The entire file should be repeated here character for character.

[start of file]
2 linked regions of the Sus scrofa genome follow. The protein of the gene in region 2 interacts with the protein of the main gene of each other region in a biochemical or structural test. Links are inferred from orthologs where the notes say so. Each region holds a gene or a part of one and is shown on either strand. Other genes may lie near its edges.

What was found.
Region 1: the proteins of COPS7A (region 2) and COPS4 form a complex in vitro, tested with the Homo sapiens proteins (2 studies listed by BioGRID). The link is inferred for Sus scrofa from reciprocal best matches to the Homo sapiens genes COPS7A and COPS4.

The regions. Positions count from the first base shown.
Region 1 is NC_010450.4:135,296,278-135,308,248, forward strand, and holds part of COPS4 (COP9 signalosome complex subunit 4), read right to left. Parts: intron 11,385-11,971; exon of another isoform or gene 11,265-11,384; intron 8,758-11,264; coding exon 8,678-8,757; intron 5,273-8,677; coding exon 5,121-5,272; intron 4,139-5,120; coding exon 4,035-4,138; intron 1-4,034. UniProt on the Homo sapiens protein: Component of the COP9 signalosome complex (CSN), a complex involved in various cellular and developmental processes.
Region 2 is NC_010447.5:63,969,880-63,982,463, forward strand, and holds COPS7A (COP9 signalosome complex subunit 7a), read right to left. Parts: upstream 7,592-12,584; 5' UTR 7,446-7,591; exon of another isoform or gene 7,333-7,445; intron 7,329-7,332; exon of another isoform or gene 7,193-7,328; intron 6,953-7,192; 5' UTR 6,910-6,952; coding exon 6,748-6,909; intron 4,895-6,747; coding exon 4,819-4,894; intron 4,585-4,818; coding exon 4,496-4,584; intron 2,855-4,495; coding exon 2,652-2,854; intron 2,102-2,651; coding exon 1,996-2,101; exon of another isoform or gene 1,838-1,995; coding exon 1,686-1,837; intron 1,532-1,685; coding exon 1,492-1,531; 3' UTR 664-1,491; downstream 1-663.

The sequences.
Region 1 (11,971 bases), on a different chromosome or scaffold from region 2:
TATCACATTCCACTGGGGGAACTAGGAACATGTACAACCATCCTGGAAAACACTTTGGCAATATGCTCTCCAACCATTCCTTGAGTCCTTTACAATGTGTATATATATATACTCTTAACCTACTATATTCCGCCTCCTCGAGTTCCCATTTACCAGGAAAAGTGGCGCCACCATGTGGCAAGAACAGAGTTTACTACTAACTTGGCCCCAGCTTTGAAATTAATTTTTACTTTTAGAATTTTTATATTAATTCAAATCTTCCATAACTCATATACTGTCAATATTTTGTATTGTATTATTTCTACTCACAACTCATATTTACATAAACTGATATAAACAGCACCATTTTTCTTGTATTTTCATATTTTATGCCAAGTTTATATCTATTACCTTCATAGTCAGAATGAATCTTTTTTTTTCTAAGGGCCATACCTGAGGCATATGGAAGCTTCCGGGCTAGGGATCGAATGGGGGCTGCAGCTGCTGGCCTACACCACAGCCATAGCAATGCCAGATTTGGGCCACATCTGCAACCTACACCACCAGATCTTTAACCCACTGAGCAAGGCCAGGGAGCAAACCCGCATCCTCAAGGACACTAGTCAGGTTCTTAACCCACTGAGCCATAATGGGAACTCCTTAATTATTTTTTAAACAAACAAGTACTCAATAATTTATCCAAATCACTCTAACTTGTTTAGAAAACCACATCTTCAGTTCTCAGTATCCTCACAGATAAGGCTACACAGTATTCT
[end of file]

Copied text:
2 linked regions of the Sus scrofa genome follow. The protein of the gene in region 2 interacts with the protein of the main gene of each other region in a biochemical or structural test. Links are inferred from orthologs where the notes say so. Each region holds a gene or a part of one and is shown on either strand. Other genes may lie near its edges.

What was found.
Region 1: the proteins of COPS7A (region 2) and COPS4 form a complex in vitro, tested with the Homo sapiens proteins (2 studies listed by BioGRID). The link is inferred for Sus scrofa from reciprocal best matches to the Homo sapiens genes COPS7A and COPS4.

The regions. Positions count from the first base shown.
Region 1 is NC_010450.4:135,296,278-135,308,248, forward strand, and holds part of COPS4 (COP9 signalosome complex subunit 4), read right to left. Parts: intron 11,385-11,971; exon of another isoform or gene 11,265-11,384; intron 8,758-11,264; coding exon 8,678-8,757; intron 5,273-8,677; coding exon 5,121-5,272; intron 4,139-5,120; coding exon 4,035-4,138; intron 1-4,034. UniProt on the Homo sapiens protein: Component of the COP9 signalosome complex (CSN), a complex involved in various cellular and developmental processes.
Region 2 is NC_010447.5:63,969,880-63,982,463, forward strand, and holds COPS7A (COP9 signalosome complex subunit 7a), read right to left. Parts: upstream 7,592-12,584; 5' UTR 7,446-7,591; exon of another isoform or gene 7,333-7,445; intron 7,329-7,332; exon of another isoform or gene 7,193-7,328; intron 6,953-7,192; 5' UTR 6,910-6,952; coding exon 6,748-6,909; intron 4,895-6,747; coding exon 4,819-4,894; intron 4,585-4,818; coding exon 4,496-4,584; intron 2,855-4,495; coding exon 2,652-2,854; intron 2,102-2,651; coding exon 1,996-2,101; exon of another isoform or gene 1,838-1,995; coding exon 1,686-1,837; intron 1,532-1,685; coding exon 1,492-1,531; 3' UTR 664-1,491; downstream 1-663.

The sequences.
Region 1 (11,971 bases), on a different chromosome or scaffold from region 2:
TATCACATTCCACTGGGGGAACTAGGAACATGTACAACCATCCTGGAAAACACTTTGGCAATATGCTCTCCAACCATTCCTTGAGTCCTTTACAATGTGTATATATATATACTCTTAACCTACTATATTCCGCCTCCTCGAGTTCCCATTTACCAGGAAAAGTGGCGCCACCATGTGGCAAGAACAGAGTTTACTACTAACTTGGCCCCAGCTTTGAAATTAATTTTTACTTTTAGAATTTTTATATTAATTCAAATCTTCCATAACTCATATACTGTCAATATTTTGTATTGTATTATTTCTACTCACAACTCATATTTACATAAACTGATATAAACAGCACCATTTTTCTTGTATTTTCATATTTTATGCCAAGTTTATATCTATTACCTTCATAGTCAGAATGAATCTTTTTTTTTCTAAGGGCCATACCTGAGGCATATGGAAGCTTCCGGGCTAGGGATCGAATGGGGGCTGCAGCTGCTGGCCTACACCACAGCCATAGCAATGCCAGATTTGGGCCACATCTGCAACCTACACCACCAGATCTTTAACCCACTGAGCAAGGCCAGGGAGCAAACCCGCATCCTCAAGGACACTAGTCAGGTTCTTAACCCACTGAGCCATAATGGGAACTCCTTAATTATTTTTTAAACAAACAAGTACTCAATAATTTATCCAAATCACTCTAACTTGTTTAGAAAACCACATCTTCAGTTCTCAGTATCCTCACAGATAAGGCTACACAGTATTCT